experiment described above were Binet's personal friends. The errors he

points out in his entertaining and good-humored account of the

experiment are inherent in the situation. They are the kind of errors

which any person, however discriminating and observant, is likely to

make in estimating the intelligence of a subject without the use of

standardized tests.



It is the writer's experience that the teacher's estimate of a child's

intelligence is much more reliable than that of the average parent; more

accurate even than that of the physician who has not had psychological

training.



Indeed, it is an exceptional school physician who is able to give any

very valuable assistance to teachers in the classification of mentally

exceptional children for special pedagogical treatment.



This is only to be expected, for the physician has ordinarily had much

less instruction in psychology than the teacher, and of course

infinitely less experience in judging the mental performances of

children. Even if graduated from a first-rank medical school, the

instruction he has received in the important subject of mental

deficiency has probably been less adequate than that given to the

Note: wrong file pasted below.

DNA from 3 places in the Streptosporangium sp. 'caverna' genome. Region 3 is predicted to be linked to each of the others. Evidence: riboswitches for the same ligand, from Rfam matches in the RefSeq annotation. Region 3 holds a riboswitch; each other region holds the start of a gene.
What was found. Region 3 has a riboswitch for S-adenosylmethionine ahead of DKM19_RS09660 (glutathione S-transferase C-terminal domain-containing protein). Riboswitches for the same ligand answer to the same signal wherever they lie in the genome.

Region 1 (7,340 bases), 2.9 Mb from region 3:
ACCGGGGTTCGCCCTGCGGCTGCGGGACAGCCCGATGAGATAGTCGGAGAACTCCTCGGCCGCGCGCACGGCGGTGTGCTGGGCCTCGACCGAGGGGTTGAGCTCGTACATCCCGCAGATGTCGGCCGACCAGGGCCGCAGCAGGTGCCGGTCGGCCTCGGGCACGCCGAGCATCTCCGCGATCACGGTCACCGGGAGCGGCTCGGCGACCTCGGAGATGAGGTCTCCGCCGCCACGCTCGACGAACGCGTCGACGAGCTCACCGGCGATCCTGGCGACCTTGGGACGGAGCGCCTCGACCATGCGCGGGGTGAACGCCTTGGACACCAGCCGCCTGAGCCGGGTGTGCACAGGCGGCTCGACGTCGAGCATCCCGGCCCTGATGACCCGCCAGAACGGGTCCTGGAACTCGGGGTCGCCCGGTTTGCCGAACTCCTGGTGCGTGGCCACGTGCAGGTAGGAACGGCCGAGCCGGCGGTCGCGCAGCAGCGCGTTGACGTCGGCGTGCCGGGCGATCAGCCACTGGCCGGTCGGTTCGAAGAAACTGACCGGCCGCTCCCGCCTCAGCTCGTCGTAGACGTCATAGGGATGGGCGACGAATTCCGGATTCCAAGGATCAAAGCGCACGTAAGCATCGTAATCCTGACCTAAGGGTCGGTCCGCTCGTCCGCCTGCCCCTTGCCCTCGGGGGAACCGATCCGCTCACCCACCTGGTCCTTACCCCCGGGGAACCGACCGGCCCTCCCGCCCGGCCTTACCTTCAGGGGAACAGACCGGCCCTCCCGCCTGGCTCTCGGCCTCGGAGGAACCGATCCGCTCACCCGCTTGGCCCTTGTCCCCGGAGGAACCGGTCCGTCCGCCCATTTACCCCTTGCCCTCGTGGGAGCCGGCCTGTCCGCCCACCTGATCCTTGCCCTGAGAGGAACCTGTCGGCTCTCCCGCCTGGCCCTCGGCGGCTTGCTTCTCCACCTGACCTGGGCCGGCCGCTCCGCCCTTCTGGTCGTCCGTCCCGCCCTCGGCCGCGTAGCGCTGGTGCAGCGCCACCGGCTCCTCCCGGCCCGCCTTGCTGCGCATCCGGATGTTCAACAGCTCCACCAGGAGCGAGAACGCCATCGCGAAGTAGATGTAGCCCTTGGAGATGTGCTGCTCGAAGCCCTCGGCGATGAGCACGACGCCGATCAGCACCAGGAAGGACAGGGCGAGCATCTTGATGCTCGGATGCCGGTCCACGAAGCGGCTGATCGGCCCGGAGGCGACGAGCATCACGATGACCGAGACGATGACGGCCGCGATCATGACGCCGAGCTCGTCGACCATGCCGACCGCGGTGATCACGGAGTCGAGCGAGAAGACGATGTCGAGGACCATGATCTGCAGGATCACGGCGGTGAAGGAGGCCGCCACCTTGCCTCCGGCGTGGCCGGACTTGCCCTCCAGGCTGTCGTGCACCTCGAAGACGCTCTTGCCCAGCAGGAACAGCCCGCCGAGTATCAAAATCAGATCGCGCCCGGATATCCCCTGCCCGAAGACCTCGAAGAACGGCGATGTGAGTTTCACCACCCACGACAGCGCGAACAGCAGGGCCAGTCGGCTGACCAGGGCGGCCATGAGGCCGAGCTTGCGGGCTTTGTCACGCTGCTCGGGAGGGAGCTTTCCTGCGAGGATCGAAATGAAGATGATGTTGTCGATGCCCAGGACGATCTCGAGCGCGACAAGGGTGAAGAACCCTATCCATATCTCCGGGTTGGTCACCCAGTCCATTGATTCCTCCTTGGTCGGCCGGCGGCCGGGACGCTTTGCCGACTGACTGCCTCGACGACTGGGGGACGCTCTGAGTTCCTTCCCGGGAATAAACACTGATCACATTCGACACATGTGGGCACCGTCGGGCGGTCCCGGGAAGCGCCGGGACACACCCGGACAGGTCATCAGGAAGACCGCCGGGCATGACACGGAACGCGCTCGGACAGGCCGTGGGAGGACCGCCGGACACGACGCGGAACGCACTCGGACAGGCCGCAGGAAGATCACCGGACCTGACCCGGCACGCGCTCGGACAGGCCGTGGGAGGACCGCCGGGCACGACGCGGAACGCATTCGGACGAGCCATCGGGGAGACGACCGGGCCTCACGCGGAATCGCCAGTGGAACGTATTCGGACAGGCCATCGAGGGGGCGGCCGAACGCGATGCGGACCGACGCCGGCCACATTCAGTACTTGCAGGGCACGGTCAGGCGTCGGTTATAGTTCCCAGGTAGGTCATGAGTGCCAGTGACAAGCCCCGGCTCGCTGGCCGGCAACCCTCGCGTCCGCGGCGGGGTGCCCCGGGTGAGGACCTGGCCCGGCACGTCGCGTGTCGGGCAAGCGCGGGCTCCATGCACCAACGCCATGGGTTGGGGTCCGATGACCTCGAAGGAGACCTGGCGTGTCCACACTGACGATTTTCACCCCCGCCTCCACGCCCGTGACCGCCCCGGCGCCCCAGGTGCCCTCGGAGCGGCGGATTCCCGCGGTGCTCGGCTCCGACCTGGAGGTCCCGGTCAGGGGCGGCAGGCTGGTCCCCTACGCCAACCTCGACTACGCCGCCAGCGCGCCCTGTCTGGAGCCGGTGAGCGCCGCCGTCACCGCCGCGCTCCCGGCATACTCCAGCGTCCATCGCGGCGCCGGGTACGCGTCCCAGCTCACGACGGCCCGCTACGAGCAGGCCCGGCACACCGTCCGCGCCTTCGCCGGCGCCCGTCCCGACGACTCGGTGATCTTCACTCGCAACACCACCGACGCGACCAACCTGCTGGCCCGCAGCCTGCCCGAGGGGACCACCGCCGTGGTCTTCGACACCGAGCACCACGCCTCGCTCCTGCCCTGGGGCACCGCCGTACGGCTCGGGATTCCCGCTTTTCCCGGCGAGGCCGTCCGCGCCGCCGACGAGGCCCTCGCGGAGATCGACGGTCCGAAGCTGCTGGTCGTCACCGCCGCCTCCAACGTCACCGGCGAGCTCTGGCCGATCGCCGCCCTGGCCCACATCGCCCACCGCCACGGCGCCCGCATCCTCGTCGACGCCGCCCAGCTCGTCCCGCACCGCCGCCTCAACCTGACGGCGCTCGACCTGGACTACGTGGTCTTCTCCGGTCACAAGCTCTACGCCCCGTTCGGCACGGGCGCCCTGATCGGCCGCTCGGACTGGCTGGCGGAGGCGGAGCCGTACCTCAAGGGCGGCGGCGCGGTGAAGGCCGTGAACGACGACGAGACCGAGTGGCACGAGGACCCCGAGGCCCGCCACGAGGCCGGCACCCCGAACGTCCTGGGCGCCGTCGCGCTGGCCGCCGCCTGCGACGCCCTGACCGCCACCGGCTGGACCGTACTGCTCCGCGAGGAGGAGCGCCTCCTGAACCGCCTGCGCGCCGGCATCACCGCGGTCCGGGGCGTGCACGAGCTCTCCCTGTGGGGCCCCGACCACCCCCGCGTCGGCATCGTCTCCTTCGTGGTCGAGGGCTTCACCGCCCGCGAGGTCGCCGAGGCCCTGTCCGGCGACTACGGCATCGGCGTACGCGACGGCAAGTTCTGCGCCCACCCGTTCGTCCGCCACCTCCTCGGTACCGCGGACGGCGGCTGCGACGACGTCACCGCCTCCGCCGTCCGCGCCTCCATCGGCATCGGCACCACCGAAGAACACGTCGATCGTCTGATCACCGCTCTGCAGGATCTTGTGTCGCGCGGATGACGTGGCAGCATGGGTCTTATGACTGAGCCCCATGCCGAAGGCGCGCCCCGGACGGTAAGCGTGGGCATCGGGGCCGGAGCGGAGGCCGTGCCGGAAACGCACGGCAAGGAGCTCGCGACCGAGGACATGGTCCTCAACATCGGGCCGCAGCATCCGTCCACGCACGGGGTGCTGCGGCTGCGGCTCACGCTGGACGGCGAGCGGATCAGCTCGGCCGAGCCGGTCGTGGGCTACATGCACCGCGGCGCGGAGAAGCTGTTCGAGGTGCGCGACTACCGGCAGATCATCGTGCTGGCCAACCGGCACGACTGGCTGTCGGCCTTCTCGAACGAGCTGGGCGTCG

students of a standard normal school. As a rule, the doctor has no

equipment or special fitness which gives him any advantage over the

teacher in acquiring facility in the use of intelligence tests.



As for parents, it would of course be unreasonable to expect from them a

very accurate judgment regarding the mental peculiarities of their

children. The difficulty is not simply that which comes from lack of

special training. The presence of parental affection renders impartial

judgment impossible. Still more serious are the effects of habituation

to the child's mental traits. As a result of such habituation the most

intelligent parent tends to develop an unfortunate blindness to all

sorts of abnormalities which exist in his own children.



The only way of escape from the fallacies we have mentioned lies in the

use of some kind of refined psychological procedure. Binet testing is

destined to become universally known and practiced in schools, prisons,

reformatories, charity stations, orphan asylums, and even ordinary

homes, for the same reason that Babcock testing has become universal in

dairying. Each is indispensable to its purpose.